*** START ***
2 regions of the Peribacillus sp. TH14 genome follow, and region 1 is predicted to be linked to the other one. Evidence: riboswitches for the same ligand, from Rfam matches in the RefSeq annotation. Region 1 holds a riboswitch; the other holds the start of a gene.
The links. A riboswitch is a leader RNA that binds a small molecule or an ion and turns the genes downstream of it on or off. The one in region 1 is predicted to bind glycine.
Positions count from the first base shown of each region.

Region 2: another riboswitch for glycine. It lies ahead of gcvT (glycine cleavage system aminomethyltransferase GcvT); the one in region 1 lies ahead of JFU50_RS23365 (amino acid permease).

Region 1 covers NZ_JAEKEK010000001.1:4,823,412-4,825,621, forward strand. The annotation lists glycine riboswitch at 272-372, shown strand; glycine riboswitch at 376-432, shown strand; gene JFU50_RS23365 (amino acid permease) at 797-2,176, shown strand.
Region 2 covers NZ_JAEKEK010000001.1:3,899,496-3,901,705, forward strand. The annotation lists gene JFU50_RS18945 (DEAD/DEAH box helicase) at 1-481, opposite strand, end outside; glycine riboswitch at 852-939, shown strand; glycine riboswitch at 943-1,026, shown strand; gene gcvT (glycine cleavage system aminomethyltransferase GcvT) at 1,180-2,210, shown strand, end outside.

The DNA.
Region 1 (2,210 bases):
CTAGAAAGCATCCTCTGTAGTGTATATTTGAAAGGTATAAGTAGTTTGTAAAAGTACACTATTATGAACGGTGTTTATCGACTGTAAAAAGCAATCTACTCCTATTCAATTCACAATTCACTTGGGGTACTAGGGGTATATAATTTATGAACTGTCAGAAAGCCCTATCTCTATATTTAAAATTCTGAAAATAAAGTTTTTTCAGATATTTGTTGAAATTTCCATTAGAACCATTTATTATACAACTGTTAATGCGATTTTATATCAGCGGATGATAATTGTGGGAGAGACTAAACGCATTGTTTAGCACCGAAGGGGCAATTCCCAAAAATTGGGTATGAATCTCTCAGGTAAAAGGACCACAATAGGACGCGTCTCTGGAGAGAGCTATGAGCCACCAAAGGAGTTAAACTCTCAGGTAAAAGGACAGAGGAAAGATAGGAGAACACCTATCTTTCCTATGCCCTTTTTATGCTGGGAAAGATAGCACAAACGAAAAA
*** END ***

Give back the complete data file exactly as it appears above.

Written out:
2 regions of the Peribacillus sp. TH14 genome follow, and region 1 is predicted to be linked to the other one. Evidence: riboswitches for the same ligand, from Rfam matches in the RefSeq annotation. Region 1 holds a riboswitch; the other holds the start of a gene.
The links. A riboswitch is a leader RNA that binds a small molecule or an ion and turns the genes downstream of it on or off. The one in region 1 is predicted to bind glycine.
Positions count from the first base shown of each region.

Region 2: another riboswitch for glycine. It lies ahead of gcvT (glycine cleavage system aminomethyltransferase GcvT); the one in region 1 lies ahead of JFU50_RS23365 (amino acid permease).

Region 1 covers NZ_JAEKEK010000001.1:4,823,412-4,825,621, forward strand. The annotation lists glycine riboswitch at 272-372, shown strand; glycine riboswitch at 376-432, shown strand; gene JFU50_RS23365 (amino acid permease) at 797-2,176, shown strand.
Region 2 covers NZ_JAEKEK010000001.1:3,899,496-3,901,705, forward strand. The annotation lists gene JFU50_RS18945 (DEAD/DEAH box helicase) at 1-481, opposite strand, end outside; glycine riboswitch at 852-939, shown strand; glycine riboswitch at 943-1,026, shown strand; gene gcvT (glycine cleavage system aminomethyltransferase GcvT) at 1,180-2,210, shown strand, end outside.

The DNA.
Region 1 (2,210 bases):
CTAGAAAGCATCCTCTGTAGTGTATATTTGAAAGGTATAAGTAGTTTGTAAAAGTACACTATTATGAACGGTGTTTATCGACTGTAAAAAGCAATCTACTCCTATTCAATTCACAATTCACTTGGGGTACTAGGGGTATATAATTTATGAACTGTCAGAAAGCCCTATCTCTATATTTAAAATTCTGAAAATAAAGTTTTTTCAGATATTTGTTGAAATTTCCATTAGAACCATTTATTATACAACTGTTAATGCGATTTTATATCAGCGGATGATAATTGTGGGAGAGACTAAACGCATTGTTTAGCACCGAAGGGGCAATTCCCAAAAATTGGGTATGAATCTCTCAGGTAAAAGGACCACAATAGGACGCGTCTCTGGAGAGAGCTATGAGCCACCAAAGGAGTTAAACTCTCAGGTAAAAGGACAGAGGAAAGATAGGAGAACACCTATCTTTCCTATGCCCTTTTTATGCTGGGAAAGATAGCACAAACGAAAAA